NASA: Nuclear ‘Hail Mary’ Was Almost Necessary To Stop Giant Asteroid

April 18, 2017 Topic: Security Blog Brand: The Buzz Tags: NASASpaceScienceMilitaryTechnologyAsteroid

NASA: Nuclear ‘Hail Mary’ Was Almost Necessary To Stop Giant Asteroid

In recent war games, NASA and other federal agencies were unable to deflect a simulated asteroid on course to hit Earth with four years of warning.

A large asteroid will pass uncomfortably close to Earth Wednesday, and there’s not much NASA could have done to stop it had it been on a collision course.

Humanity’s best option to stop the asteroid would have been a “Hail Mary pass” with a massive nuclear weapon, according to NASA scientists.

(This first appeared in The Daily Caller here.)

“I think that we would have tried very hard to launch an interceptor mission,” Dr. Joseph A. Nuth, a senior asteroid scientist at NASA’s Goddard Space Flight Center, told The Daily Caller News Foundation.

“Given the short time to impact this would most likely have been a mission that would target the asteroid on close approach,” Nuth said. “My guess is that the mission would carry the largest nuclear device possible and would try to both disrupt the body and slow its approach.”

NASA’s nightmare scenarios is an asteroid on an impact course with Earth. Nuth isn’t sure NASA could get a mission together in time to stop it. It could take five years just to build a spacecraft capable of the intercept.

“Given the short warning time, the mission might not work,” Nuth said. ” No design is available for such a mission so everything would be done ‘on the fly’ with little review or testing and probably no backup options. ‘Hail Mary passes’ do occasionally work however, so this attempt might work as well.”

The 2,000-foot-wide asteroid, called 2014-JO25, will miss Earth by 1.1 million miles. That sounds like a lot, but it’s close when it comes to distances in space.

There is no possibility the asteroid will collide with Earth, and the last time an asteroid of comparable size got this close was in 2004.

“This is the type of asteroid we should be worried about,” Lindley Johnson, NASA’s Planetary Defense Officer, told TheDCNF. “Not this one in particular, of course, since we spotted it 3 years ago and we now know that its orbit doesn’t put us in danger of an impact from it anytime for the foreseeable future. But even 3 years would have been too short of time to deflect it in space had it been of concern for impact.”

The asteroid’s orbit makes it very difficult to track, meaning a similar asteroid could sneak up on Earth. By the time scientists found the asteroid, it would probably be too late for an intercept mission to be launched, according to Johnson.

An asteroid the size of 2014-JO25 could devastate an entire continent if it hit Earth, even if it landed in the ocean.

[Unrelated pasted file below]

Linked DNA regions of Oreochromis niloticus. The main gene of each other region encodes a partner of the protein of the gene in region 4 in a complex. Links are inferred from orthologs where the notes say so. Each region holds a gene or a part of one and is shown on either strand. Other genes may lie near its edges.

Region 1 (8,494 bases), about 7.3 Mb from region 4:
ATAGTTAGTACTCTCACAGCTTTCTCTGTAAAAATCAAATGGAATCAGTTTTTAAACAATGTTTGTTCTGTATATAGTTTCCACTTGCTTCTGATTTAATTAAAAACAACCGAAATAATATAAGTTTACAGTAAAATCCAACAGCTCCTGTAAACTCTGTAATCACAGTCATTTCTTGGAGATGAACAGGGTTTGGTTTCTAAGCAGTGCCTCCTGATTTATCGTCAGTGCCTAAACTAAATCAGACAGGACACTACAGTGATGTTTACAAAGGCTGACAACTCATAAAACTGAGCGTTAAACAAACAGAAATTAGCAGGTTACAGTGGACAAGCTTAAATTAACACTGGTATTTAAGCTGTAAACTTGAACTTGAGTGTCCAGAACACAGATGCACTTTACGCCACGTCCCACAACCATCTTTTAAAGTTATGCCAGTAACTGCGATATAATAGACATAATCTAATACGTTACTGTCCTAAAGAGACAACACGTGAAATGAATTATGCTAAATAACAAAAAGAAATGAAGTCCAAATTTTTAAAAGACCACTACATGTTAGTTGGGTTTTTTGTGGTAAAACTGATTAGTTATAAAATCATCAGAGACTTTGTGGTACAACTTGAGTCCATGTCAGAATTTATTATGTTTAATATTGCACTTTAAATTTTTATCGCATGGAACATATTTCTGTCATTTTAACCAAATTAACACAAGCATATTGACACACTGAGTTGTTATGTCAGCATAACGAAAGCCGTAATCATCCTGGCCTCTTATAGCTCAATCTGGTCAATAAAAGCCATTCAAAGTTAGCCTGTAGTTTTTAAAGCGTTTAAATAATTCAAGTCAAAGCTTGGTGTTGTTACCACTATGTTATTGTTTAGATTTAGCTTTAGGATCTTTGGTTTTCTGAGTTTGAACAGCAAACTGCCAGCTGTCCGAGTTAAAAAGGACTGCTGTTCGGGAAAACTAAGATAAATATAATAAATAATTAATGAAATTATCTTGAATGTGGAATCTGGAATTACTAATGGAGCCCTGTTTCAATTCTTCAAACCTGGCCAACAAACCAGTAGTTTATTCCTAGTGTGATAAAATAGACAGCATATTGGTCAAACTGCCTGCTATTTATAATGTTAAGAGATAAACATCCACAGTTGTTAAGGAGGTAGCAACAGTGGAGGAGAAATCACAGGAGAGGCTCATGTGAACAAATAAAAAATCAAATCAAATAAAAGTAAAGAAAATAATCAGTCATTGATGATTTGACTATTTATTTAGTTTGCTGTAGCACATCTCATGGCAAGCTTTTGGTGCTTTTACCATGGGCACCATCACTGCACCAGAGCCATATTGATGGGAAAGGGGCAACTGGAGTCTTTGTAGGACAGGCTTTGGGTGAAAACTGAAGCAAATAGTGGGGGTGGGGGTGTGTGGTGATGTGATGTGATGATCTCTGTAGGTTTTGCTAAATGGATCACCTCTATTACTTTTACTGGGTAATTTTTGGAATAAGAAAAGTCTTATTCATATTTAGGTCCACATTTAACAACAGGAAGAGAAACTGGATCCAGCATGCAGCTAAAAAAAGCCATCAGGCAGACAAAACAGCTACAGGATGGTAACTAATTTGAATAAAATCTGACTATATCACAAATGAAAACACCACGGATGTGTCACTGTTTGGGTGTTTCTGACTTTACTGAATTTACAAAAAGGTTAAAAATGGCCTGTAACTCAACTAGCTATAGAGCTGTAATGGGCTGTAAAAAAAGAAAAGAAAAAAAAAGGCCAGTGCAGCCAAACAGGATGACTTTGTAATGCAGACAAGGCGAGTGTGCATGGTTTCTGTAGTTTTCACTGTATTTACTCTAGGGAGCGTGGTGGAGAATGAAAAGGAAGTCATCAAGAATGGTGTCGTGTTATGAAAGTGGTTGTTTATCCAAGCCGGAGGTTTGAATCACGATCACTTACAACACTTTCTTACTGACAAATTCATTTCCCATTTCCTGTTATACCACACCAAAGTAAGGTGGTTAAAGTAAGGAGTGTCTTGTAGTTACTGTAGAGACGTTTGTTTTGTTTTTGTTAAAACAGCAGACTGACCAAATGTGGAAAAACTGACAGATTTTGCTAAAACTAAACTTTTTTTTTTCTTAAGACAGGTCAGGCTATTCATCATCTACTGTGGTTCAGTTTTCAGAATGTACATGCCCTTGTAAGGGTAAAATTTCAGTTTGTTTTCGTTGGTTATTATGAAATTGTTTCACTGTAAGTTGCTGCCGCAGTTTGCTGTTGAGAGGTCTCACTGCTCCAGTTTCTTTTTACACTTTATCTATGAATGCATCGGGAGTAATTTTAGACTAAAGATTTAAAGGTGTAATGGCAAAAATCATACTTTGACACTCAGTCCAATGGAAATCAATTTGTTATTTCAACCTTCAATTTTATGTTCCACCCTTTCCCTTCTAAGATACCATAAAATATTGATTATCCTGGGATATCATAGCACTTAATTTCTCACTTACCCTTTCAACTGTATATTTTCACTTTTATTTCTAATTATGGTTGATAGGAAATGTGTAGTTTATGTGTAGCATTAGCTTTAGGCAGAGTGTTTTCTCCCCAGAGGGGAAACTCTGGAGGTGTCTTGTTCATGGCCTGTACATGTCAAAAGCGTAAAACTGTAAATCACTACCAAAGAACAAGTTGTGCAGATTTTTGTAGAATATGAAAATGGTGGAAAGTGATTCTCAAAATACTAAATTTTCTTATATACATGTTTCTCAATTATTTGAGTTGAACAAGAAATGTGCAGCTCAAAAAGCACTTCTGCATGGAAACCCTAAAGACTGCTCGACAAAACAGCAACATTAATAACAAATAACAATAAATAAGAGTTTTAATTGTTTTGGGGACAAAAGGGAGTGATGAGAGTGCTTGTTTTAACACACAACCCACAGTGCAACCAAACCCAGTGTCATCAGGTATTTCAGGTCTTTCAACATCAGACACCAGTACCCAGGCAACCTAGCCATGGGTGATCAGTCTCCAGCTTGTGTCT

“This asteroid is in the type of orbit, being highly elliptical, that is both hard for our current ground-based optical surveys to detect and observe it as it quickly whips through the inner solar system while near its closest distance to the sun, and is traveling at a relatively high velocity – about 33 kilometers per second,” Johnson said.

“It approaches Earth from the direction of the Sun, and our ground-based surveys can’t see it until it passes across Earth’s orbit and is headed back out to the main asteroid belt where it spends most of its orbital time,” Johnson said.

NASA and its European partners focus on finding objects of at least 459 feet in diameter, which are large enough to devastate whole cities. This means they occasionally miss very small asteroids capable of doing a lot of damage. Such a small asteroid barely missed Earth in February, just hours after scientists first spotted it. The asteroid got within 32,200 miles of the Earth,or about 7.6 times closer than the moon.

“Frankly, we don’t know how many more objects like JO25 may be out there in space, and that is why we need to improve our current NEO detection and tracking capabilities,” Johnson concluded.

Congress approved $50 million for near-earth object observations and planetary defense in 2016, up from just $4 million in 2010. Global asteroid detection programs found more than 16,072 near-Earth objects of all sizes, according to International Astronomical Union.

In recent war games, NASA and other federal agencies were unable to deflect a simulated asteroid on course to hit Earth with four years of warning.

The “city-killer” asteroid ended up land off the Southern California coast. Federal Emergency Management Agency (FEMA) personnel were forced to coordinate a simulated mass evacuation of the Los Angeles area to mitigate the damages of a potential tsunami.

In the event an asteroid does hit Earth, NASA’s Planetary Defense Coordination Office would work with FEMA, the Department of Defense and other agencies to coordinate disaster responses.

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